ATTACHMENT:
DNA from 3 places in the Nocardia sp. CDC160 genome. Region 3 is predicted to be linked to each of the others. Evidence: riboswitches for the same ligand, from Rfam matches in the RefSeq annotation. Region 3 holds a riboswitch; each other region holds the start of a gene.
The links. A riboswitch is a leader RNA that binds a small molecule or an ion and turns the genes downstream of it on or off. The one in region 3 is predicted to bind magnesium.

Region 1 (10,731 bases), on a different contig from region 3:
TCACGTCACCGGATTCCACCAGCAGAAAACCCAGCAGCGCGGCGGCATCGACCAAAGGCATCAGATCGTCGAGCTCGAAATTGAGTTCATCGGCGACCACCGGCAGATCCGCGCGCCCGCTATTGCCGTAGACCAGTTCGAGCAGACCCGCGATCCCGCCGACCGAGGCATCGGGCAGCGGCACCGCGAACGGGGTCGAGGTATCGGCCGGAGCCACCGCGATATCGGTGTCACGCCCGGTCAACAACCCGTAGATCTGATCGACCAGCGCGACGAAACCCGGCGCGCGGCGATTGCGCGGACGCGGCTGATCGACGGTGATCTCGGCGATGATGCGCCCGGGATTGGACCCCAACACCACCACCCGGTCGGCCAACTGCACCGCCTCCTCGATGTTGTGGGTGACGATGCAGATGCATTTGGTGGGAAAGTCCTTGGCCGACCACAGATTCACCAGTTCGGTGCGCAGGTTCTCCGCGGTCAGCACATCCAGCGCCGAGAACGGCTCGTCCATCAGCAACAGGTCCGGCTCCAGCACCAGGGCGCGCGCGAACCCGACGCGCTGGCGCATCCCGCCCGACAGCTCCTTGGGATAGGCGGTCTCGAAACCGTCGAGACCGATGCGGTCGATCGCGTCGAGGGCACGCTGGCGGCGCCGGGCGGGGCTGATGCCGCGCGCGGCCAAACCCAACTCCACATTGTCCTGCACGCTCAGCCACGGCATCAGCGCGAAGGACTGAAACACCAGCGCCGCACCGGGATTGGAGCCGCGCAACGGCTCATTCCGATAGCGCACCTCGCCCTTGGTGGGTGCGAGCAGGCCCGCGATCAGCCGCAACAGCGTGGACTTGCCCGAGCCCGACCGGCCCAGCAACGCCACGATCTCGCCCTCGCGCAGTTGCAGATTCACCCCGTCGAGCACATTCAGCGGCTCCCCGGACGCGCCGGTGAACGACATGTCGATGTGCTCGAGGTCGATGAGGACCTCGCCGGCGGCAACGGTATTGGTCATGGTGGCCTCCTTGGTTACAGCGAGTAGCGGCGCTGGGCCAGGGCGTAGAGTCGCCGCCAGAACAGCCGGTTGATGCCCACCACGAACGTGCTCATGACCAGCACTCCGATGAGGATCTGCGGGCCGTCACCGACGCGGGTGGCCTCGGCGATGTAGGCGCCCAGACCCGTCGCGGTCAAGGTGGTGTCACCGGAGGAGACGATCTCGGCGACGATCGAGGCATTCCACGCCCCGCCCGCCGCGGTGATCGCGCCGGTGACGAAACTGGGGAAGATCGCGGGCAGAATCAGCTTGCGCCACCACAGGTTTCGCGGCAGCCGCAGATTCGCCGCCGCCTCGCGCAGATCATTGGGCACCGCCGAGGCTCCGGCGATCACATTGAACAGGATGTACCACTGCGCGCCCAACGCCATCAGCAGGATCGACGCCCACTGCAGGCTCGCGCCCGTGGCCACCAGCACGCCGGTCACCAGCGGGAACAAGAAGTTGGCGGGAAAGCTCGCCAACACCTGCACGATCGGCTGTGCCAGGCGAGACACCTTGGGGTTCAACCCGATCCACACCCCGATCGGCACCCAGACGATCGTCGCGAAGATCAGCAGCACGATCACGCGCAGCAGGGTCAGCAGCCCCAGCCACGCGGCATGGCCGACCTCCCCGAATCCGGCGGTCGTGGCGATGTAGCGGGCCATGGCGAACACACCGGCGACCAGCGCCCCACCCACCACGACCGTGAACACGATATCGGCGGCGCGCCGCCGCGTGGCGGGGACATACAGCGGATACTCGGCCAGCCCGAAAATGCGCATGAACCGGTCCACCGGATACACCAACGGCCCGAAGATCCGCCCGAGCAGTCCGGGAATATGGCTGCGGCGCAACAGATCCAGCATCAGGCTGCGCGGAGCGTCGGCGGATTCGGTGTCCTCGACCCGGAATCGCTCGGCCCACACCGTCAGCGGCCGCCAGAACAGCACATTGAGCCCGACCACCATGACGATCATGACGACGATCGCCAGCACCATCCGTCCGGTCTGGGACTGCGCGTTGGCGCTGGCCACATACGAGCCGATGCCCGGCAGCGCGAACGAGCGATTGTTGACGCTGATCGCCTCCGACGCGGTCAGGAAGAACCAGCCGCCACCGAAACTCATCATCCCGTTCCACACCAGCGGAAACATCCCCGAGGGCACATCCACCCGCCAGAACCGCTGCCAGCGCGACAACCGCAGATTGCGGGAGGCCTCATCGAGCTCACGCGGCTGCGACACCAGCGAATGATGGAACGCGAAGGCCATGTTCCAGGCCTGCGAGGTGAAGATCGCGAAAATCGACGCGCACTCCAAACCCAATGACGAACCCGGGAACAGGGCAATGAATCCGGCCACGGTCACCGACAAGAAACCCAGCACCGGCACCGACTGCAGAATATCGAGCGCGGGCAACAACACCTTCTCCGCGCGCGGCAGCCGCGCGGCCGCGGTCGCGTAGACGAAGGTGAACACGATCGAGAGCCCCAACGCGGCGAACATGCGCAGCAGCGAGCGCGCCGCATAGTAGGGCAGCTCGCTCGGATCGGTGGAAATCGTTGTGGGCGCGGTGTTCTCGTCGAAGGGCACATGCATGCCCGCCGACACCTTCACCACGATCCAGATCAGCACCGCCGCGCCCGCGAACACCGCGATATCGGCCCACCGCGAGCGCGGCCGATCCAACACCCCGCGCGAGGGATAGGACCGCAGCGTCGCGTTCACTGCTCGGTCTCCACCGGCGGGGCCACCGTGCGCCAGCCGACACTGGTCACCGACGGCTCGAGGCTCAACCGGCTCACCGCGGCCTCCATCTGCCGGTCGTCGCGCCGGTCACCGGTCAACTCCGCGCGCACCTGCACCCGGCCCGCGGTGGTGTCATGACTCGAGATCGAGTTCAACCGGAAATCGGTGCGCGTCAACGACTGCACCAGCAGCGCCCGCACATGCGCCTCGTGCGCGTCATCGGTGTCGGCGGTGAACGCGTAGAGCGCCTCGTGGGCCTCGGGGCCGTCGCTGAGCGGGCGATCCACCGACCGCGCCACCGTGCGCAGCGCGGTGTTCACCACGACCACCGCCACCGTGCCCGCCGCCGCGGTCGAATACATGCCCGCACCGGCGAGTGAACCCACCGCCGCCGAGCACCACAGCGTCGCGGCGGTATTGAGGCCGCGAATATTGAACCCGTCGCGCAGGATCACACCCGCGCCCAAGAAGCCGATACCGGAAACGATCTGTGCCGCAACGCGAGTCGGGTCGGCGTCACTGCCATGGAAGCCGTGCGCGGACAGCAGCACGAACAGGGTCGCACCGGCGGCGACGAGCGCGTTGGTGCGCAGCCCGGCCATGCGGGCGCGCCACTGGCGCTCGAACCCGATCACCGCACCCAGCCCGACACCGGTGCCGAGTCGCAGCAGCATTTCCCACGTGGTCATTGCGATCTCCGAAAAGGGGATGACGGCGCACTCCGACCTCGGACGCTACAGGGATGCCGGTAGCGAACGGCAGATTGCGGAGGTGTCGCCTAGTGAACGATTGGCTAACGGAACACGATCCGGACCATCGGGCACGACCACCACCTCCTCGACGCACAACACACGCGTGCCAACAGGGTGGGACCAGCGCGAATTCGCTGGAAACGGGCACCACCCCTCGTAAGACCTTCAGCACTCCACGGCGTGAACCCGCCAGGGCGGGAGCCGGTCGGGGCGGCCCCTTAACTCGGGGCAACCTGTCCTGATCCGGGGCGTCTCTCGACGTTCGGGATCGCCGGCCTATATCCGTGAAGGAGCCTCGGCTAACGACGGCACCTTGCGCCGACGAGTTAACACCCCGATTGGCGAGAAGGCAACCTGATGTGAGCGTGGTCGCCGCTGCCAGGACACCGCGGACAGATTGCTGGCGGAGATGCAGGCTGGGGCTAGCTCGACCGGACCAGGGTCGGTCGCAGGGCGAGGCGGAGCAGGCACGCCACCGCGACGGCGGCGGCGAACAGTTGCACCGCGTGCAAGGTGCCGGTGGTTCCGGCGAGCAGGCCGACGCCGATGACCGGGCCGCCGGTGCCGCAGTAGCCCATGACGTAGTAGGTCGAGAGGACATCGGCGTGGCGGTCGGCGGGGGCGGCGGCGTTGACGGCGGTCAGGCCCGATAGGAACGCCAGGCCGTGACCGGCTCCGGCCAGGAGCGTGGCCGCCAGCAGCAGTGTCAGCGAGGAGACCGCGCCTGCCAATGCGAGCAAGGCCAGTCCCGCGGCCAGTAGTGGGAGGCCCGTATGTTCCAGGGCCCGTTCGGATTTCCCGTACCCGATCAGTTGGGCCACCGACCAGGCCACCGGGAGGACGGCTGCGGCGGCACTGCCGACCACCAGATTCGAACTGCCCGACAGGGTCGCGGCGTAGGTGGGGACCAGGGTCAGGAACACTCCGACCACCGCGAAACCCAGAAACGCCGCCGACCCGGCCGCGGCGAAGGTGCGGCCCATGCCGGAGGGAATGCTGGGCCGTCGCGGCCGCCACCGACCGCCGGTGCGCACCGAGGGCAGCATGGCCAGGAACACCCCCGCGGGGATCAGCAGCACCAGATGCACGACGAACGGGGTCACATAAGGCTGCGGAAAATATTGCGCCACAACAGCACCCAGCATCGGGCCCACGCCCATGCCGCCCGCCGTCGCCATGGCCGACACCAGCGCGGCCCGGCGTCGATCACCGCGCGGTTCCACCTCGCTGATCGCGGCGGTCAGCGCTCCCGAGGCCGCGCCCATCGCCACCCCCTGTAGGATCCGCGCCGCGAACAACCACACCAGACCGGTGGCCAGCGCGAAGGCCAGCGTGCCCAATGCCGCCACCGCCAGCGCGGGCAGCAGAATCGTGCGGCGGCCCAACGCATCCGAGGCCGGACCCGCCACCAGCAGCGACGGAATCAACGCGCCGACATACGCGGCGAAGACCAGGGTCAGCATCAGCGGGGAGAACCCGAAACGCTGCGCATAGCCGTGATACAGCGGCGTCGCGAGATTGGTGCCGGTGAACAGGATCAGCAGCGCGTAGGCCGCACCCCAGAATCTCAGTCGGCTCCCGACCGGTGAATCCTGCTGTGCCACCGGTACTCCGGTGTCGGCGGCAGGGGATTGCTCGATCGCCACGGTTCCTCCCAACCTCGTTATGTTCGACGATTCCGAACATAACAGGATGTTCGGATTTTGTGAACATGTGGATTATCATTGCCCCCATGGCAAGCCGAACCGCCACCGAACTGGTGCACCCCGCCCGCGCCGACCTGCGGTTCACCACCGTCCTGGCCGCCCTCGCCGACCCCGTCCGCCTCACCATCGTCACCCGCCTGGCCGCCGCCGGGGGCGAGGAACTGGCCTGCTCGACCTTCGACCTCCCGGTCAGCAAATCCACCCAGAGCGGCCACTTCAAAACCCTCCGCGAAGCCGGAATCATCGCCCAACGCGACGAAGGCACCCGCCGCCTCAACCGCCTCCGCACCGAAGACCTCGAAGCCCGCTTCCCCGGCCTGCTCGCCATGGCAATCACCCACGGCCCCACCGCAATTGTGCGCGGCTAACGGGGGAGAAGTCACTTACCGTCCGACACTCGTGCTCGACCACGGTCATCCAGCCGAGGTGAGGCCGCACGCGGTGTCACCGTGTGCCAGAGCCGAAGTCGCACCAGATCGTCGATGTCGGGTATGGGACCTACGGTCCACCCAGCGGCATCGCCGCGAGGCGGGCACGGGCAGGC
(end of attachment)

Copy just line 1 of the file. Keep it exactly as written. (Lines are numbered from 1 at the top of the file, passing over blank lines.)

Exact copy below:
DNA from 3 places in the Nocardia sp. CDC160 genome. Region 3 is predicted to be linked to each of the others. Evidence: riboswitches for the same ligand, from Rfam matches in the RefSeq annotation. Region 3 holds a riboswitch; each other region holds the start of a gene.